In this beautifully made short film, a father and daughter have survived an unnamed apocalyptic event and live together in a secret location safely hidden away from a nearby city. When the daughter develops an infection and is in need of antibiotics, they are forced to venture out in search of medicine for her.

They discover both what they do and do not want to find, and in the end, the film delivers a powerful message about fear and love.

The acting is genuine and the characters endearing. The setting is beautiful. The story will stick with you.

The next time you have a half hour to spare, click below:

 

Crumbs

A post-apocalyptic story.

An Ethiopian post-apocalyptic story.

An Ethiopian post-apocalyptic romance story.

An Ethiopian post-apocalyptic romance and scifi story.

A Surrealist Ethiopian post-apocalyptic romantic scifi story that is award-winning and directed by Spanish director Miguel Llansó.

Given all of these various ways to describe Crumbs, one might expect that it could be too different from genre standards, too convoluted, or, frankly, too unusual to enjoy.

But it isn’t. It’s a little unusual, yes, but for all of its variations on the typical post-apocalyptic genre, the film is a pleasure to watch and think about.

Trailer on Vimeo: Crumbs.

Candy and Birdy live together in the back of a now-defunct bowling alley centuries after the end of traditional life. An alien ship hangs above the earth, quiet and perhaps dead.

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Candy goes out to scavenge and trade while Birdy stays at home, building art pieces from scrap metal and glass.

One day, while sitting in the bowling alley, the ball return suddenly and unexpectedly starts up and one lone ball returns along the track. It’s deposited next to her. When Candy returns and she tells him about the incident, the two of them consider possible meanings. Has the alien ship awoken? If so, what does it mean? Candy sets out on a quest to discover why things have begun to change. This is his odyssey and, while he’s gone, Birdy has her own.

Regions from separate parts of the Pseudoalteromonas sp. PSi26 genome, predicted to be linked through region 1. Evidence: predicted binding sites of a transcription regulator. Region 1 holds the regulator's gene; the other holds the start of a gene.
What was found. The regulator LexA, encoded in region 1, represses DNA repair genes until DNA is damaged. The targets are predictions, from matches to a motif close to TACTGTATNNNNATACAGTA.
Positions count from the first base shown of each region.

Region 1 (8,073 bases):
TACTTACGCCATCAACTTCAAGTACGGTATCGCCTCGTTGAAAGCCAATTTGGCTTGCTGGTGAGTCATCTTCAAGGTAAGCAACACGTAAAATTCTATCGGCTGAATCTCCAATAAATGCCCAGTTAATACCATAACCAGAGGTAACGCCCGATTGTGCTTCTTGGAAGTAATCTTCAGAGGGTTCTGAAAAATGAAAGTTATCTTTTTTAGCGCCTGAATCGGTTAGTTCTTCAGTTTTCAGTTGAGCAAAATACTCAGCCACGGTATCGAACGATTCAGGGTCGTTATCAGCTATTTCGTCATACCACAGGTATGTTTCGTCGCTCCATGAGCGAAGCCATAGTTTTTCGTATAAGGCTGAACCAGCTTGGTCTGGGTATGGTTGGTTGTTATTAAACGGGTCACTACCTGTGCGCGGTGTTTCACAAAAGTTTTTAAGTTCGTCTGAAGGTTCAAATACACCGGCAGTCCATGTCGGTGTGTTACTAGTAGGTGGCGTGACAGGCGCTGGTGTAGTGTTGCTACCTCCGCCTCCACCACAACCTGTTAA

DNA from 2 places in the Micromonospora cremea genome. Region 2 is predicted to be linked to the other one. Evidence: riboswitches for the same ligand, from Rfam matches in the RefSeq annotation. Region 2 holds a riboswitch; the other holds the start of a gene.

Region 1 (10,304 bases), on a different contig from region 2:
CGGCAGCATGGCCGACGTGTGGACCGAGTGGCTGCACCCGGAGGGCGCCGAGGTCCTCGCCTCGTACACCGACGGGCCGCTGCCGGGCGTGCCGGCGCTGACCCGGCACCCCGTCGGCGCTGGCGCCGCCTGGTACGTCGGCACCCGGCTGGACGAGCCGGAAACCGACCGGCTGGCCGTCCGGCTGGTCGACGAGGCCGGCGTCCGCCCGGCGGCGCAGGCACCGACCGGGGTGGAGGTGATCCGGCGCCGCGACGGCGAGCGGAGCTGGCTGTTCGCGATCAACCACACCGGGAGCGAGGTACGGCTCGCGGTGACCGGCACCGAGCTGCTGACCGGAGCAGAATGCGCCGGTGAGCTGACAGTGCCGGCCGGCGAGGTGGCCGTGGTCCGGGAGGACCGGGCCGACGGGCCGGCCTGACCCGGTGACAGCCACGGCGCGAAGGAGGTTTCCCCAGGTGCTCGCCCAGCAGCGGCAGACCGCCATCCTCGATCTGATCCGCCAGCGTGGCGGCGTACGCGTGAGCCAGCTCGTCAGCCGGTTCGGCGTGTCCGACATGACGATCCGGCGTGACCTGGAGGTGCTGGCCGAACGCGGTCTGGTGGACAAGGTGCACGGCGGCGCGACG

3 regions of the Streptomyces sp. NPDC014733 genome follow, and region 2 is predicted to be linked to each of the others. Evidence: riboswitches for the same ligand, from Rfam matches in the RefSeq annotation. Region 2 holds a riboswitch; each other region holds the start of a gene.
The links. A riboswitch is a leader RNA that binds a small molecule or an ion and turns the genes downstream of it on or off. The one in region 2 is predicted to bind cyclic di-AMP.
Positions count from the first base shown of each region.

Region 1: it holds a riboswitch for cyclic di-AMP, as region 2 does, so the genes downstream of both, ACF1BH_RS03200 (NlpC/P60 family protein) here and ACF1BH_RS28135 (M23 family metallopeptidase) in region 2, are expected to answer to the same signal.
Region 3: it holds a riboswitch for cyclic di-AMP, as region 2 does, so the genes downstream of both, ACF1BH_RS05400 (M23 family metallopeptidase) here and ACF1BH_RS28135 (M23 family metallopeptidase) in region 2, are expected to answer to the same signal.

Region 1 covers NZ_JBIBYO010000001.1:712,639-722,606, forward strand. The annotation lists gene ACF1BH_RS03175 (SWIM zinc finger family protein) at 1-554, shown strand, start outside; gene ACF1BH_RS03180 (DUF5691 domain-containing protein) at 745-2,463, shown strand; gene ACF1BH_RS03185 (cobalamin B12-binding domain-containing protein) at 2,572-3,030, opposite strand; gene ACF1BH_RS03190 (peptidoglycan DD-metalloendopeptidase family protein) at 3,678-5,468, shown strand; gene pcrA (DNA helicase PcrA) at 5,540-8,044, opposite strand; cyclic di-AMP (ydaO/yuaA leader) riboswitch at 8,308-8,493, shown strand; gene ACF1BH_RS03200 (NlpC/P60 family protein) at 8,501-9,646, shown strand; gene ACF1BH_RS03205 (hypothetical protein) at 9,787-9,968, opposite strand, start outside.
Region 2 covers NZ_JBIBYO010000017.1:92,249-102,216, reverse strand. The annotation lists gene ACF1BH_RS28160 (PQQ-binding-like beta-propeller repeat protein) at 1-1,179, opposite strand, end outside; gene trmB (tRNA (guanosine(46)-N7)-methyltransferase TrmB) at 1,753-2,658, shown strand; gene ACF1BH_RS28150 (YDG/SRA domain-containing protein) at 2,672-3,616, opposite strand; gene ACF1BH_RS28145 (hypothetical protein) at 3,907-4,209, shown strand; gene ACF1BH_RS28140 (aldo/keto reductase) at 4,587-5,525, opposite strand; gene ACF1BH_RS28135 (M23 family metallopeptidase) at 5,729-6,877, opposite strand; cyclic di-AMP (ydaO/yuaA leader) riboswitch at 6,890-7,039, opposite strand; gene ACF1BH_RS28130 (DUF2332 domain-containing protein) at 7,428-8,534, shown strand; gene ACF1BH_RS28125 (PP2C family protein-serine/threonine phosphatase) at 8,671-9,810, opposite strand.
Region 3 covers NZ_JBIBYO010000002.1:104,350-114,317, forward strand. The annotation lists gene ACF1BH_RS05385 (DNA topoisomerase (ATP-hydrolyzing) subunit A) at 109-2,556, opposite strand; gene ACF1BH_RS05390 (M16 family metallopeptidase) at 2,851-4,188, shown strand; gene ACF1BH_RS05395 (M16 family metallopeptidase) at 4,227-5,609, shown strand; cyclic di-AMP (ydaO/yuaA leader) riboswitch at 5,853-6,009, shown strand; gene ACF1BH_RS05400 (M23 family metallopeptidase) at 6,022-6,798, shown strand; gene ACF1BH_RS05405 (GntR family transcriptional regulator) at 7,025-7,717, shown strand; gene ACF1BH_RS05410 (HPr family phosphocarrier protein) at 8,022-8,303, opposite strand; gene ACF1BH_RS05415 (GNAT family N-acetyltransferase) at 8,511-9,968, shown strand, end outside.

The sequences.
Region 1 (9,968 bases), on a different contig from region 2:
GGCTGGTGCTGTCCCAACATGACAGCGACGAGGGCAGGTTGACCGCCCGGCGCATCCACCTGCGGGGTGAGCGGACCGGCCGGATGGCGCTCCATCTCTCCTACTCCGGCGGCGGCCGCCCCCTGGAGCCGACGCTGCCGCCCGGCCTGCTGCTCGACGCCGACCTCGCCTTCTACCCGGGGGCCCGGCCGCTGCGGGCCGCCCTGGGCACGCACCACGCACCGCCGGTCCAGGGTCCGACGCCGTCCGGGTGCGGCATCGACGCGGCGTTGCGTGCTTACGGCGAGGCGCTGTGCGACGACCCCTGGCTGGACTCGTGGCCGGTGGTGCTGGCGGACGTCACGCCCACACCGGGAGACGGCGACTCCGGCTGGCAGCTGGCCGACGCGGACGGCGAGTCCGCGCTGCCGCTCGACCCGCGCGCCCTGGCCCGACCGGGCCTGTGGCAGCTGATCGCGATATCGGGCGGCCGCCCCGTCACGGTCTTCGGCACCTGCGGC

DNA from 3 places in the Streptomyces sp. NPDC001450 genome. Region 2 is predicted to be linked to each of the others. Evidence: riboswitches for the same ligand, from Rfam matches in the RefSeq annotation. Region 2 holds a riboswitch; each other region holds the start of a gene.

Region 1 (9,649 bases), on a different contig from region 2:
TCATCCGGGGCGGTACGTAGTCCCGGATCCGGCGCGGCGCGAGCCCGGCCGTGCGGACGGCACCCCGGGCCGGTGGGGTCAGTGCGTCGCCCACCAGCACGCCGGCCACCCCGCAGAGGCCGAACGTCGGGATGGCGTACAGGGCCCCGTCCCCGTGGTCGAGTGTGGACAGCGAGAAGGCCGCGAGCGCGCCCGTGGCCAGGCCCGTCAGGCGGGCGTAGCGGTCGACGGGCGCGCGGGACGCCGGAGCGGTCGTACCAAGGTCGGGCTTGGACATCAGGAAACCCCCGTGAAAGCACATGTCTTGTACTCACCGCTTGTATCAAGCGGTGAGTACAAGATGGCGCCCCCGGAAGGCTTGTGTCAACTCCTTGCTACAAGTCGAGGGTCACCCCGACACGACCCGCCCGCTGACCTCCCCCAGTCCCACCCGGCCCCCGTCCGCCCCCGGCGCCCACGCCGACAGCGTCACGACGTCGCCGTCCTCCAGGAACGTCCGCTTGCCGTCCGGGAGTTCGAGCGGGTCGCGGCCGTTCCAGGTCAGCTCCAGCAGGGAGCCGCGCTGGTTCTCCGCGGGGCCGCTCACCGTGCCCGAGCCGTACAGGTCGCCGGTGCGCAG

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That life is somehow changing, they know, but why and what it will mean for them in the end, they do not.

They each have personal concerns that go far deeper than their worries about the space ship. Candy worries that he is not brave enough to protect Birdy should he need to. Birdy is devoted to her art and to the pop culture relics they both revere. She prays to an enshrined photograph of Michael Jordan, hoping and believing that he will protect Candy. She gives Candy a plastic toy sword from Carrefour to protect himself with during his travels, and for those who might smirk at the idea, it does, in fact, do just that.

Crumbs tells us–rather, reminds us–that the true ending of the world as we know it can be a very personal thing. And it doesn’t have to involve bombs or wars or disease. It can be as simple and as profound as the end of a belief.

Hungry for more? Here’s an interview Nicholas Vroman did for Filmmaker Magazine with the writer/director Miguel Llansó:

“Something Stupid, Like Ninja Turtles, Could Be Something Magical in the Future”: Miguel Llansó on Crumbs

 

 

 

 

Inspiration

Below is an image that has really been on my mind lately. It’s by Paul Chadeisson, who goes by paooo over on DeviantArt. I couldn’t even tell you why this speaks to me so much more loudly than the hundreds of other images I’ve looked at recently. I can only tell you that it does.

Dontnod - Adrift conceptart 08 by paooo